Small molecules give EMBL scientists bigger picture of animal evolution
The last ancestor we shared with worms, which roamed the seas around 600 million years ago, may already have had a sophisticated brain that released hormones into the blood and was connected to various sensory organs. The evidence comes not from a newly found fossil but from the study of microRNAs – small RNA molecules that regulate gene expression – in animals alive today. Scientists at the European Molecular Biology Laboratory (EMBL) in Heidelberg, Germany, have discovered that these molecules are found in the exact same tissues in animals as diverse as sea anemones, worms, and humans, hinting at an early origin of these tissues in animal evolution. Their findings, published today in Nature, also open new avenues for studying the current functions of specific microRNAs.
Animals from different branches of the evolutionary tree – different lineages – possess specific microRNAs that evolved only in their lineage. But they also have microRNAs in common: ones which they inherited from their last common ancestor, and which have been conserved throughout animal evolution.
The EMBL scientists looked at the marine annelid Platynereis dumerilii, which is thought to have changed little over the past 600 million years. They visualised where these conserved microRNAs are expressed, and compared Platynereis with other animals. They found that in Platynereis these microRNAs are highly specific for certain tissues and cell types and, what is more, discovered that tissue specificity was conserved over hundreds of millions of years of evolutionary time.
The scientists reasoned that if an ancient microRNA is found in a specific part of the brain in one species and in a very similar location in another species, then this brain part probably already existed in the last common ancestor of those species. Thus, they were able to glean a glimpse of the past, an idea of some of the traits of the last common ancestor of worms and humans.
“By looking at where in the body different microRNAs evolved, we can build a picture of ancestors for which we have no fossils, and uncover traits that fossils simply cannot show us,” says Detlev Arendt, who headed the study: “But uncovering where these ancient microRNAs are expressed in animals from different branches of the evolutionary tree has so far been very challenging.”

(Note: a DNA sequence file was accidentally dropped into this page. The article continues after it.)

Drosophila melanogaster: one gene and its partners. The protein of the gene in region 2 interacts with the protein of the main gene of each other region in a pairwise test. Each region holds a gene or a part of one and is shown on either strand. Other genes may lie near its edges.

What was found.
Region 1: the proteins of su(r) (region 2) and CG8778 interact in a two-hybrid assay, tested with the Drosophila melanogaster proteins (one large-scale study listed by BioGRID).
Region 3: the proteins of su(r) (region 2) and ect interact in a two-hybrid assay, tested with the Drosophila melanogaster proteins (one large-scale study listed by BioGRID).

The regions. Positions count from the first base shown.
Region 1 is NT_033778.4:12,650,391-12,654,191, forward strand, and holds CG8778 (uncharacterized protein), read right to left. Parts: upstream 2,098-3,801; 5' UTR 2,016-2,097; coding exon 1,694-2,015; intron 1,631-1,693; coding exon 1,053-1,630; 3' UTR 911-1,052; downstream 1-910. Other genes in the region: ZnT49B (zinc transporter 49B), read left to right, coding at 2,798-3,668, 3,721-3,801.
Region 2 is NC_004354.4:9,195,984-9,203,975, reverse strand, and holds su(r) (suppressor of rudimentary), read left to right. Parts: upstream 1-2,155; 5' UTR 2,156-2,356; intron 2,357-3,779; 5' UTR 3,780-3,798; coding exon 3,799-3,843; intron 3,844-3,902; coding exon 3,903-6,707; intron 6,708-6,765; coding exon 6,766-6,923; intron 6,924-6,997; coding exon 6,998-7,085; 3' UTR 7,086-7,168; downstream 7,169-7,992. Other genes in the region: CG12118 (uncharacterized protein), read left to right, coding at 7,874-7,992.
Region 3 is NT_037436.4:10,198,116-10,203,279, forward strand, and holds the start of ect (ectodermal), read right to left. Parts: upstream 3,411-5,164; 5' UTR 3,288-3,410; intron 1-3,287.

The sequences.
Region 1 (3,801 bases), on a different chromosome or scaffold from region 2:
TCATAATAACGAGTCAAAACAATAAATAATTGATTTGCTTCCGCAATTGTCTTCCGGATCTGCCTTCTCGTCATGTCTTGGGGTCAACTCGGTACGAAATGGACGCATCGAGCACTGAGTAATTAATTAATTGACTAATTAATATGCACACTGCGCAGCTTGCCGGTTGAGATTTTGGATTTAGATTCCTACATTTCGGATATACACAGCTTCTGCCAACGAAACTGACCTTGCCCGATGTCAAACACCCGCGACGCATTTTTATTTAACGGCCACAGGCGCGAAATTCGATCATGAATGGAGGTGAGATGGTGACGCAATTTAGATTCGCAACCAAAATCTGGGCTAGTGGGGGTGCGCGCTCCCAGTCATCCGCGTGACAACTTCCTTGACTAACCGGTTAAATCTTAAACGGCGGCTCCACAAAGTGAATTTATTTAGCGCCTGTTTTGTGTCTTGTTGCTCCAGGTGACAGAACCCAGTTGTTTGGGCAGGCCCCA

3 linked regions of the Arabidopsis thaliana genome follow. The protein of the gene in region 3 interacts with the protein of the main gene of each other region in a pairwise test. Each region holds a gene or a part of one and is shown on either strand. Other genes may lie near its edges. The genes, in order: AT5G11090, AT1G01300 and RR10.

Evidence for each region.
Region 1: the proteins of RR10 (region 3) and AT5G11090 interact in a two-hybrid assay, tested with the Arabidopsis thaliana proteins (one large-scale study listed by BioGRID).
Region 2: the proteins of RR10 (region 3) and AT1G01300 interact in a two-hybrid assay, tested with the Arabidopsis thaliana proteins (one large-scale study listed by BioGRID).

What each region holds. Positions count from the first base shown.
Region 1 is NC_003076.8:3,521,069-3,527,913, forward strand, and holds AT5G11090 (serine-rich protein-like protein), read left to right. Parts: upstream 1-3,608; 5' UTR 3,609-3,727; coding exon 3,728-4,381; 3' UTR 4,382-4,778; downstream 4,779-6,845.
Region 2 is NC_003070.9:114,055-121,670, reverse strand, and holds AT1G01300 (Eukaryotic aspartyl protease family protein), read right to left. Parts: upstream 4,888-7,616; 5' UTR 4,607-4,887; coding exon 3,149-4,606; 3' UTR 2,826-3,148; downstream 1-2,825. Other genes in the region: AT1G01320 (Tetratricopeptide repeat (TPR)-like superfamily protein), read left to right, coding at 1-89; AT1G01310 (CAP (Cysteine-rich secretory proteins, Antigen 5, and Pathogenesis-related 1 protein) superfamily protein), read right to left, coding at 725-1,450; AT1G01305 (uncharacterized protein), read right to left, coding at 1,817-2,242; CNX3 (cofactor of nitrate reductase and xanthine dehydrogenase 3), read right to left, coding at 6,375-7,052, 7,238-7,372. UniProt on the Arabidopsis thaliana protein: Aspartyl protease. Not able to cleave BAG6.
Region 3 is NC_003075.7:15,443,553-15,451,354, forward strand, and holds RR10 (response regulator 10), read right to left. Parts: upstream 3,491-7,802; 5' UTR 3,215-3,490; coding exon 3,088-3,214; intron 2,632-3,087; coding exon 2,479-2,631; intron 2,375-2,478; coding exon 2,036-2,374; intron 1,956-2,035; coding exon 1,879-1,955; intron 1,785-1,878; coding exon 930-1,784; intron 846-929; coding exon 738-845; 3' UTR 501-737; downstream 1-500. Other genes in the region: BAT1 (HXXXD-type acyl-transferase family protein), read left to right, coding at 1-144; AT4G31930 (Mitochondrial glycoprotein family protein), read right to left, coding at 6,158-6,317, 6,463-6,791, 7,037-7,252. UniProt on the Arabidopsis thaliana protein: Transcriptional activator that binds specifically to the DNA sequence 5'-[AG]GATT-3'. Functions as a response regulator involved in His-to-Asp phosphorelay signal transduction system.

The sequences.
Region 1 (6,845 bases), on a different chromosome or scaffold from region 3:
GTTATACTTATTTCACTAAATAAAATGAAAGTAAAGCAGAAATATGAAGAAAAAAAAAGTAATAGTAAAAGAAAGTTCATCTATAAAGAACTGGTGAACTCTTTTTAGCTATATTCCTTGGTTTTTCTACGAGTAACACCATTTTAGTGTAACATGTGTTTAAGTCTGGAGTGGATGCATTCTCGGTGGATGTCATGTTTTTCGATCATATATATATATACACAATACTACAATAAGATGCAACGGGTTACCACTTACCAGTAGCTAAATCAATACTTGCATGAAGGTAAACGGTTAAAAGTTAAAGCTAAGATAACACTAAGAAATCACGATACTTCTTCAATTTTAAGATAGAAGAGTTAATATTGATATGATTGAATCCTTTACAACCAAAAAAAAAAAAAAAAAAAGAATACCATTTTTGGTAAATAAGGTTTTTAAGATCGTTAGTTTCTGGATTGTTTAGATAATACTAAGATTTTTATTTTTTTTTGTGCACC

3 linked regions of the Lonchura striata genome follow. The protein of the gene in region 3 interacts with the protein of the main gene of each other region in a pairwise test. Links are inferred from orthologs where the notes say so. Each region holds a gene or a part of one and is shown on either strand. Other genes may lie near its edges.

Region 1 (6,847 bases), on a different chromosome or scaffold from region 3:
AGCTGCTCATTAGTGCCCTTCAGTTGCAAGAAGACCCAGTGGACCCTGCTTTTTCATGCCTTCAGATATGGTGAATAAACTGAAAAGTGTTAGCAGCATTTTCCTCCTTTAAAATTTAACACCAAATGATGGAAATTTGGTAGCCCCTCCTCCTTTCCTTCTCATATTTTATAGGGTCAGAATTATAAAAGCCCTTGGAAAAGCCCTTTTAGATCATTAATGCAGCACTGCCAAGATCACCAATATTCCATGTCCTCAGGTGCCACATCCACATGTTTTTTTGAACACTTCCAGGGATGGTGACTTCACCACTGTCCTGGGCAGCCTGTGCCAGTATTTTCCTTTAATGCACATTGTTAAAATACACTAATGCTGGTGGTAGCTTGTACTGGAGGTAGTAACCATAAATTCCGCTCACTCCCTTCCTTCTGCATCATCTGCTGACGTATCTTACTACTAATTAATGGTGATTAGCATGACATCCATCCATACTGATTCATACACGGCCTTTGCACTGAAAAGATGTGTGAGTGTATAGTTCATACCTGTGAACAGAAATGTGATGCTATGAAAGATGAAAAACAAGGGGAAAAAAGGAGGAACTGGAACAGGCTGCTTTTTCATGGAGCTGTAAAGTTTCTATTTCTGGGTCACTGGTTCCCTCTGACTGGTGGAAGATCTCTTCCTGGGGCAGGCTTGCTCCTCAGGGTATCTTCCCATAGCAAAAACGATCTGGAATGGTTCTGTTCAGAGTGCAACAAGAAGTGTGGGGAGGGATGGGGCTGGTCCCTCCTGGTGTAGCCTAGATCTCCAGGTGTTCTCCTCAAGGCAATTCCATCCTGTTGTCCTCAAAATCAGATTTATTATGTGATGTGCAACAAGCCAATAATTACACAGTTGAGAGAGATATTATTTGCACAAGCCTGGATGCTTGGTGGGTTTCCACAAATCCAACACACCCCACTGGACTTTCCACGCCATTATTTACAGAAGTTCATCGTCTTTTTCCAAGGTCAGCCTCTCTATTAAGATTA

“We found that annelids such as Platynereis and vertebrates such as ourselves share some microRNAs that are specific to the parts of the central nervous system that secrete hormones into the blood, and others that are restricted to other parts of the central or peripheral nervous systems, or to gut or musculature”, explains Foteini Christodoulou, who carried out most of the experimental work. “This means that our last common ancestor already had all these structures.”
Knowing where microRNAs were expressed in our ancestors could also help scientists understand the role of specific microRNA molecules today, as it gives them a clue of where to look.
“If a certain microRNA is known to have evolved in the gut, for instance, it is likely to still carry out a function there”, explains EMBL scientist Peer Bork, who also contributed to the study. Next, Arendt and colleagues would like to investigate the exact function of each of these conserved microRNAs – what genes they regulated, and what processes those genes were involved in – in an attempt to determine what their role might have been in the ancient past.